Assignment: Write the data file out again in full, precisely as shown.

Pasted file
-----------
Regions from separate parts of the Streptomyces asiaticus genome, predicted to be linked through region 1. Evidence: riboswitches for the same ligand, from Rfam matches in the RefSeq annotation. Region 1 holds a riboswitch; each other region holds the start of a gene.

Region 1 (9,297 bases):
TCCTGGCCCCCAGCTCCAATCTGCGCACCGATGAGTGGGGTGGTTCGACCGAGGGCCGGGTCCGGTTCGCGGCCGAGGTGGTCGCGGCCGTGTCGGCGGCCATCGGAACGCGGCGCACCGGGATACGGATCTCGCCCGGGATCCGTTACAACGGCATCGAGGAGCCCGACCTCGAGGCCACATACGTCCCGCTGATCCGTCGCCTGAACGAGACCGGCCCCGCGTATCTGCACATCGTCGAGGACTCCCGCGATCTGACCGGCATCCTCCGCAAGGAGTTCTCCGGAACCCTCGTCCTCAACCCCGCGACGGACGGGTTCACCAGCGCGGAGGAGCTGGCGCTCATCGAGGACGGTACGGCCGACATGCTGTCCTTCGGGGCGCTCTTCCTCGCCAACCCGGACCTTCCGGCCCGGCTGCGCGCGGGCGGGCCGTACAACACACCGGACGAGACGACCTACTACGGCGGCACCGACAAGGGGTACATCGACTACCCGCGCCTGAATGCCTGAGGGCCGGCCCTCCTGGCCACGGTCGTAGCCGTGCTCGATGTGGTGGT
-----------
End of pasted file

Regions from separate parts of the Streptomyces asiaticus genome, predicted to be linked through region 1. Evidence: riboswitches for the same ligand, from Rfam matches in the RefSeq annotation. Region 1 holds a riboswitch; each other region holds the start of a gene.

Region 1 (9,297 bases):
TCCTGGCCCCCAGCTCCAATCTGCGCACCGATGAGTGGGGTGGTTCGACCGAGGGCCGGGTCCGGTTCGCGGCCGAGGTGGTCGCGGCCGTGTCGGCGGCCATCGGAACGCGGCGCACCGGGATACGGATCTCGCCCGGGATCCGTTACAACGGCATCGAGGAGCCCGACCTCGAGGCCACATACGTCCCGCTGATCCGTCGCCTGAACGAGACCGGCCCCGCGTATCTGCACATCGTCGAGGACTCCCGCGATCTGACCGGCATCCTCCGCAAGGAGTTCTCCGGAACCCTCGTCCTCAACCCCGCGACGGACGGGTTCACCAGCGCGGAGGAGCTGGCGCTCATCGAGGACGGTACGGCCGACATGCTGTCCTTCGGGGCGCTCTTCCTCGCCAACCCGGACCTTCCGGCCCGGCTGCGCGCGGGCGGGCCGTACAACACACCGGACGAGACGACCTACTACGGCGGCACCGACAAGGGGTACATCGACTACCCGCGCCTGAATGCCTGAGGGCCGGCCCTCCTGGCCACGGTCGTAGCCGTGCTCGATGTGGTGGT